Alfred Hitchcock was nicknamed “The Master of Suspense” with good reason. There is something in our human nature that craves that nail-biting, on-the-edge-of-our-seat experience and it could be argued no one understood that better than Hitchcock. He was, above all, a visual storyteller: the camera – and consequently, the audience themselves – became his main players, with every scene meticulously played out to create the greatest cinematic experience possible. The following is just a little of what went on behind some of Hitchcock’s most iconic scenes.
*Note: Contains Spoilers
The Phone Booth & Attic Scene in The Birds
In Hitchcock’s The Birds, when chaos breaks loose in Bodega Bay, Tippi Hedren’s character, Melanie Daniels, takes refuge in a phone booth. What we didn’t see during the attack on the booth was Hedren getting a face full of real glass during one of the shots – instead of what was supposed to be safety glass. Hedren also spent a week filming the attic scene in which she had live gulls hurled at her, and after sustaining an injury to her eyelid, she had a nervous breakdown and production shut down for a week to allow her time to recover.
Hitch Fact: One particular bird – a Raven named Archie – attacked Rod Taylor, who played Mitch Brenner, at every opportunity. They had a strong mutual dislike of one another. Rod would begin his day by inquiring: “Is Archie working today?”
The Fatal Shower Scene in Psycho
Janet Leigh developed a lifelong fear of shower-taking after filming the shower scene in Psycho, despite the fact that she shared the scene with body double Marli Renfro. If Miss Leigh had to stay overnight somewhere where only a shower was available, she would take precautionary measures. Said Leigh: “I make sure the doors and windows of the house are locked and I leave the bathroom door open and shower curtain open. I’m always facing the door, watching, no matter where the shower head is.” Really, who can blame her?
Hitch Fact: In order to give movie-goers the full Psycho experience, Hitchcock insisted that no one be admitted to the theater after the picture had started.
The Mount Rushmore and Crop Dusting Scene in North by Northwest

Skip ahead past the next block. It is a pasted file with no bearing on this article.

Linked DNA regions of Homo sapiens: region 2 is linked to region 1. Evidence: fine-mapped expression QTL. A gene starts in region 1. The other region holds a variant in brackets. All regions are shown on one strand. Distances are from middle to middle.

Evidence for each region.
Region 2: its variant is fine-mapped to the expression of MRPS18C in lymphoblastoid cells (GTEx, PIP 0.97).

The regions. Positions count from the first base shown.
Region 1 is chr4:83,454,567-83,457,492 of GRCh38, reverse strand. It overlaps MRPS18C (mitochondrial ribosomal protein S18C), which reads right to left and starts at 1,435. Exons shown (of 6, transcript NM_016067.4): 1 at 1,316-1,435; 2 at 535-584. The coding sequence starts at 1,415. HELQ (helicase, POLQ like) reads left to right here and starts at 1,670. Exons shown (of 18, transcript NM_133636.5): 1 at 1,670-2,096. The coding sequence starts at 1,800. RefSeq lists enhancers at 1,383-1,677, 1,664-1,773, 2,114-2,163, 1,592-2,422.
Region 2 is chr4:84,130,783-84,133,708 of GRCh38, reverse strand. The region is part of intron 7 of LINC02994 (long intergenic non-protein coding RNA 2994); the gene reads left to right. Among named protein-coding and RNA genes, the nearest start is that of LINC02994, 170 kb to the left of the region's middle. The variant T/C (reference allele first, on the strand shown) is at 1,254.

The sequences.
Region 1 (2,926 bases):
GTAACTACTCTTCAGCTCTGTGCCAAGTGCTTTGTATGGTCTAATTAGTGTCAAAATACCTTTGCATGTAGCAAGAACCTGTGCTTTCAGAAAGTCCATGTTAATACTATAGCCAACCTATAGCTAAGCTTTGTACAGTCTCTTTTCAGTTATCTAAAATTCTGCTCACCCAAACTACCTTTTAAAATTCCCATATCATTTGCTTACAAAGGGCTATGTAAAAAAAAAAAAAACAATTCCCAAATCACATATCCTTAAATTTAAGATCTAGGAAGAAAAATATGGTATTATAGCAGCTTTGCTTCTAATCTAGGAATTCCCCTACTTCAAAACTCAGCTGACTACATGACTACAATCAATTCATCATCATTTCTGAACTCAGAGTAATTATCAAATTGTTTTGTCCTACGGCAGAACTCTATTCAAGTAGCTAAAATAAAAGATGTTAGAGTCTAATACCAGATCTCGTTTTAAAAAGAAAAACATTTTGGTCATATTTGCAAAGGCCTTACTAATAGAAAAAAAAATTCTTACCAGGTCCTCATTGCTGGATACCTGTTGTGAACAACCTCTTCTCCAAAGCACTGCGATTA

Hitchcock was granted permission to film at Mount Rushmore provided he didn’t portray any acts of violence on top of the memorial. Upon learning that that was exactly what Hitchcock had in mind, the U.S. Department of the Interior revoked his permit and a replica had to be built in its place. The reproduction was so convincing that movie-goers believed the scene was actually filmed at Mount Rushmore; thus the Department of the Interior insisted they be removed from the film credits in which they were “thanked for their cooperation.” Hitchcock also planned to film a sequence in which Cary Grant’s character, Roger Thornhill, hides in Lincoln’s nose and is overcome by a sneezing fit, but it was considered disrespectful, and therefore dismissed.
Hitch Fact: The famous crop-dusting scene was filmed in Bakersfield, California, but Grant and the plane were filmed separately, with a few shots taking place in the studio. Many would agree that it’s one of the most renowned scenes in film history.
The Deadly Carousel Scene in Strangers on a Train
The famous scene where a plucky elderly man crawls underneath an out-of-control carousel moving at breakneck speed was performed by an actual carousel operator who volunteered for the part and not a stunt man. Despite the fact that the carousel did not move at the same velocity as what was presented on-screen, it was, nonetheless, a truly dangerous stunt. Hitchcock said that it was one of the most frightening scenes he ever directed and that, “If the man had raised his head even slightly, it would have gone from being a suspense film to a horror film.”
Hitch Fact: Hitchcock’s daughter, Pat, plays Anne’s younger sister, Barbara, in the film. She did not, however, receive any favoritism and had to audition for the part like everybody else. A gifted actress, Pat also appeared in roles in both Stage Fright and Psycho, as well as 10 episodes of Alfred Hitchcock Presents.
The False Flashback Scene in Stage Fright
One of the most discussed and debated flashbacks in film history is the scene labeled ‘the false flashback’ in Stage Fright. Most people put it down as fact that a flashback is a reliable representation of truth. But what happens when a flashback is viewed through the lens of an unreliable narrator? If we accept it as fact, then it changes the game entirely. Different rules. Different suspects. Some critics and movie-goers didn’t take well to Hitchcock’s cinematic deception, feeling that they had been lied to – while others thought it brilliant. After all, Hitchcock completely fooled his audience, which was, of course, his intention. And why should we accept one person’s version of the story as absolute truth, especially when we’re out to catch a murderer?
Hitch Fact: Hitchcock made a cameo appearance in 38 of his 50 films.
The ‘Poisoned?’ Milk Scene in Suspicion
In a truly unforgettable scene, the dubious yet endearing Johnny, played by Cary Grant, carries a glass of milk up to his wife Lina (Joan Fontaine) who half doubts and half suspects that her husband intends to poison her with its contents. In Hitchcock’s original ending, Johnny poisons his wife, mailing a letter she has written afterward, thus convicting himself. However, just as the studio had predicted, the initial audience strongly objected to Cary Grant being portrayed as a murderer, so the ending was softened.
Hitch Fact: Hitchcock placed a small light in the bottom of the glass of milk to give it an eerie, luminescent glow, thereby building the viewers ‘suspicions’ to a final climax.
For a full Alfred Hitchock filmography, click here.
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